By Thorsten Koeppl
Thor Koeppl is a Professor of Economics and RBC Fellow at Queen’s University. He also serves as a Scholar and member of the National Council and Monetary Policy Council at the CD Howe Institute.
Imagine you are driving your car on an alpine road. You see some rocks starting to fall, a rockslide! What do you do? Slam on the brakes. Stop. You take a deep breath and, after a sigh of relief that you kind of dodged it, you think: So, what’s next? How do I get past that rock slide?
This is where we are at in Canada in our response to the current CoVid-19 pandemic. We brought the economy pretty much to a full stop. It is fair to say that this reaction will likely save Canadians being fully engulfed in the rock slide. We yet do not know how big the benefit will be in terms of lives saved or how large the costs will be on the economic side, but we did the right thing. Act on the side of caution and hit the brakes.
Soon, hopefully, there comes the time to catch a breath and look forward to see how we can navigate the medium-run fall out from the pandemic. And this is where economists and the way they tend to think can help us a lot. After all, economists are “social engineers” that deal with problems where individual behaviour needs to be steered in the right direction to achieve better outcomes for society.
Hence, it is not surprising that there are already many proposals in the economics community on how to go forward once we have started to flatten the curve. It is useful to emphasize a few ideas that stand out as the most promising ones to limit the economic damage when resuscitating the economy from its comatose state.
First, the distinction between essential and non-essential businesses is, on its own, insufficient. One needs to add a second dimension: how “infectious” an activity really is. Why not open up businesses — or allow them to continue operating — that are non-essential, but are likely to cause little damage in terms of how quickly the virus spreads? Examples, here, might include the electronics repair shop, the lawn company that sends out a team of two to cater to your lawn or the piano instructor that teaches your kid.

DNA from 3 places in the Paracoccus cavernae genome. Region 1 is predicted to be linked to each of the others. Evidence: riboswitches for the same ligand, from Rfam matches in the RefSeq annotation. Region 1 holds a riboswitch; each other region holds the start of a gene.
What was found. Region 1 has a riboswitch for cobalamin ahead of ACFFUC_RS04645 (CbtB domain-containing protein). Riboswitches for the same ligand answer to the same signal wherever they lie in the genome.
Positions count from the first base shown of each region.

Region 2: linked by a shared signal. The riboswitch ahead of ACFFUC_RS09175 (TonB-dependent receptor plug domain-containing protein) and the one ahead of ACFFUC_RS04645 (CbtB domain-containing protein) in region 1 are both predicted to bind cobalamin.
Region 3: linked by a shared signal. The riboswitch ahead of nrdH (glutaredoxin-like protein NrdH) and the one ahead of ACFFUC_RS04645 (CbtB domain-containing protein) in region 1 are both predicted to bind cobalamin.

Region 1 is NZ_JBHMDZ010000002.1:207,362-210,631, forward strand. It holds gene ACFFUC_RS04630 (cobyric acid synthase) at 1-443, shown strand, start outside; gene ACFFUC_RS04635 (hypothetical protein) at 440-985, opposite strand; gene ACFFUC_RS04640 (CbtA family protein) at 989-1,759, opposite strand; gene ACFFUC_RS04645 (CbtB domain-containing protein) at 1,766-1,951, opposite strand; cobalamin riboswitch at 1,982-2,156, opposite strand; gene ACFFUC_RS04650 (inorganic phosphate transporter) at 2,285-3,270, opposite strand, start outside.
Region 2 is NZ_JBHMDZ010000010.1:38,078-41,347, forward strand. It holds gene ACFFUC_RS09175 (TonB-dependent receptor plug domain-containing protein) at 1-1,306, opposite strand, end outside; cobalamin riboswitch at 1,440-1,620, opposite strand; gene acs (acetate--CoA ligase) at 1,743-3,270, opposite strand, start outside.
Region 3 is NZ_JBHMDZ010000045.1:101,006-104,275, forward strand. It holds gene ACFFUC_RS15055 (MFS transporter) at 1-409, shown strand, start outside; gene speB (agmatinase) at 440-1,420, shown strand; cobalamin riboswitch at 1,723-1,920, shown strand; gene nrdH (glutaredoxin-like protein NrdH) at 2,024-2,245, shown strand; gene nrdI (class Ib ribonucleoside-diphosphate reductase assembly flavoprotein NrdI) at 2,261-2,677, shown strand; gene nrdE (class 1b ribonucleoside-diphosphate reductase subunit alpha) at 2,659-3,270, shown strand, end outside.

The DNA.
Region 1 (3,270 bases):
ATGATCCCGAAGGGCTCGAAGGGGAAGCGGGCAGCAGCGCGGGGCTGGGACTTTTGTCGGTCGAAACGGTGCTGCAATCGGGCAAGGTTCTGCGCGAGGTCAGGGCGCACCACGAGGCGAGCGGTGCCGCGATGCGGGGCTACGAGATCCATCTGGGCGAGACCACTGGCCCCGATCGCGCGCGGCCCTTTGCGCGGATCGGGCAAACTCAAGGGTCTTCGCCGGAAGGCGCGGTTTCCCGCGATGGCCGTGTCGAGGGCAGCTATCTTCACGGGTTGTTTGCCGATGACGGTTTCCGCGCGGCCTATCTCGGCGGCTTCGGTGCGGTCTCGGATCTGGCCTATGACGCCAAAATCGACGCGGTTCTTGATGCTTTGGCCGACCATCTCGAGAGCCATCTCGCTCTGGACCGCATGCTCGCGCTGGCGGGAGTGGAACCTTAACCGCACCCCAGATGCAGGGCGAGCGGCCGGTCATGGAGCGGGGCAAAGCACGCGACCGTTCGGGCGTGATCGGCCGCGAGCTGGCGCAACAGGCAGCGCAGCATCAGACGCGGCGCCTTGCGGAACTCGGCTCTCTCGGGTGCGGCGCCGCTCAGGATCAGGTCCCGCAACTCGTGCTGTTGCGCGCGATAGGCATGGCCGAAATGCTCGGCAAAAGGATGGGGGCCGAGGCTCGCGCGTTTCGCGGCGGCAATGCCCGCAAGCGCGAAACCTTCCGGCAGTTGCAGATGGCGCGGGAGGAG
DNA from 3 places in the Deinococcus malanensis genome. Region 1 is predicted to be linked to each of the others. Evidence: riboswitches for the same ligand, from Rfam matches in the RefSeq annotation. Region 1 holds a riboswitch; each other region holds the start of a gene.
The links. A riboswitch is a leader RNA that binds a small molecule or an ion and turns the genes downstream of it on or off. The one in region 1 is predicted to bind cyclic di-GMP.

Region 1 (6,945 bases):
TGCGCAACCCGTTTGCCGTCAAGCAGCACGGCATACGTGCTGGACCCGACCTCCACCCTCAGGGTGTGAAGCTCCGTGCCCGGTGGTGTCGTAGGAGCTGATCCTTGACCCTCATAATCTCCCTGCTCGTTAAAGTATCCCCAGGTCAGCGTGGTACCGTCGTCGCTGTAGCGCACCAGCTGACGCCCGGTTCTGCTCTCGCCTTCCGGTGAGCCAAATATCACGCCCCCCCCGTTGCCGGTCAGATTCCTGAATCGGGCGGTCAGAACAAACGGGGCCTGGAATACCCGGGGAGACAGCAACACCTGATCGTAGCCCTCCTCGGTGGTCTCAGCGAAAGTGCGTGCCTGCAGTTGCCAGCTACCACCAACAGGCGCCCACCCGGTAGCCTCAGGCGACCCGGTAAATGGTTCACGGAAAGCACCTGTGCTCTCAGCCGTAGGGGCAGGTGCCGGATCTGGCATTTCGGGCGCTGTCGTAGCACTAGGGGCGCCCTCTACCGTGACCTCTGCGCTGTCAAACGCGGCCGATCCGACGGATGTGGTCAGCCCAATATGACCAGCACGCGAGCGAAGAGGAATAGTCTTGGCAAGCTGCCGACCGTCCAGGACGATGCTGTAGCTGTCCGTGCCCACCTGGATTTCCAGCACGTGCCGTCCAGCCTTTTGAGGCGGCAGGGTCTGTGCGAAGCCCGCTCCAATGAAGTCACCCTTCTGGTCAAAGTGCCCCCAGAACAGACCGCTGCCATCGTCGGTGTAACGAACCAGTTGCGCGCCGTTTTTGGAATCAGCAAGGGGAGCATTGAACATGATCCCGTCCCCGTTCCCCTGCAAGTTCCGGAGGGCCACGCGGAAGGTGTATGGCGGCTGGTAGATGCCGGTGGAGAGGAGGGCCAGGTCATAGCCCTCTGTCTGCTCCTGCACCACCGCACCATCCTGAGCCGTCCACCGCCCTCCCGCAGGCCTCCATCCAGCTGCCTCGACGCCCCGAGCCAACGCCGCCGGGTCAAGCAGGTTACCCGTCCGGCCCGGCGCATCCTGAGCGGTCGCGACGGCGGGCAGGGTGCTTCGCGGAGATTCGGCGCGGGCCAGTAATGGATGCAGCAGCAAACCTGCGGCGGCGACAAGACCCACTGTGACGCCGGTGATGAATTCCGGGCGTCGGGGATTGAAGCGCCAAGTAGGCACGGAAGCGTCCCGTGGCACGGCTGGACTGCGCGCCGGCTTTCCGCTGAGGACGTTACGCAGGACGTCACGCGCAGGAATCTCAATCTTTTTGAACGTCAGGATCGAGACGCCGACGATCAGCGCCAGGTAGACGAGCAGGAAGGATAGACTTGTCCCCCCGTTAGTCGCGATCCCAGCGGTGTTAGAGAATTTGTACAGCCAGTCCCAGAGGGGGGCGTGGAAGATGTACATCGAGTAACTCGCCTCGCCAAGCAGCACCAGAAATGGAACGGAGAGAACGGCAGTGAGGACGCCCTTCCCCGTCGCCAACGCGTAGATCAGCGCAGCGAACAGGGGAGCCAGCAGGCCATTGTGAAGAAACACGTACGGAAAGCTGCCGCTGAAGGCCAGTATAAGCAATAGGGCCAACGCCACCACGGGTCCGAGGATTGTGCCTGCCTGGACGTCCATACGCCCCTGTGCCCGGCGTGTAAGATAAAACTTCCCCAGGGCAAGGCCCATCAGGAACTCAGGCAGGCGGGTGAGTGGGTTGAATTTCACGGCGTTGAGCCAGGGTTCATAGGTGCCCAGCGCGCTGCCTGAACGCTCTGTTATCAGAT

We can still limit the spread of the virus with simple measures that have already been introduced for essential businesses like grocery stores or pharmacies. Limiting the number of customers in a store, screening of employees for symptoms, and having people wear masks, even makeshift ones, are all low-cost actions. Certainly when compared to needlessly shutting down parts of the economy for an extended period that contribute next to nothing to the reproduction number of CoVid-19.
Second, most people behave appropriately to contain the spread of CoVid-19. However, there is still a significant number of people that do not follow the rules. Just look at last weekend’s traffic once the sun came out! Or your friends that you meet on your walk in the neighbourhood that just came back from their out-of-the-country March break vacation. These so-called “superspreaders” are and will be a problem, especially in possible, future waves of the pandemic. Hence, we need stricter enforcement of isolation or stay-at-home rules like in Taiwan or Singapore.
At the same time, we have done a good job protecting the vulnerable. These efforts clearly need to continue and may have to be expanded through extreme social distancing and possibly new government-sponsored community programs. One example would be free delivery services from local grocery stores and pharmacies prioritized for this group.
Third, we know that testing will be key and lots of efforts are underway to increase testing. Through testing and other methods such as tracking data of cases, one can monitor the spread of the virus very effectively as South Korea has shown. There are many ways how to do this down the road, from screening workers for symptoms to group testing and antibody detection. But the challenge will be to be sensible about allowing common activities again, especially once the pressure in society mounts to go back to some form of normality in our lives. One cannot restrict people’s life forever and it will become increasingly more difficult to ensure compliance.
Having two friends over for a glass of wine? Not much harm there once we have better monitoring. Starting sports events and rock concerts again? Sorry, not going to happy anytime soon. Restarting schools and daycares? Very tricky to decide, so maybe play it save.
We have hit a rock slide and soon we will need to navigate around the rocks on the roads. Otherwise, the economic damage will be massive. Canada has reacted promptly and appropriately to the threat that CoVid-19 poses. Now, it is time to think ahead and develop a plan how to hit the restart button. Bring in the economists!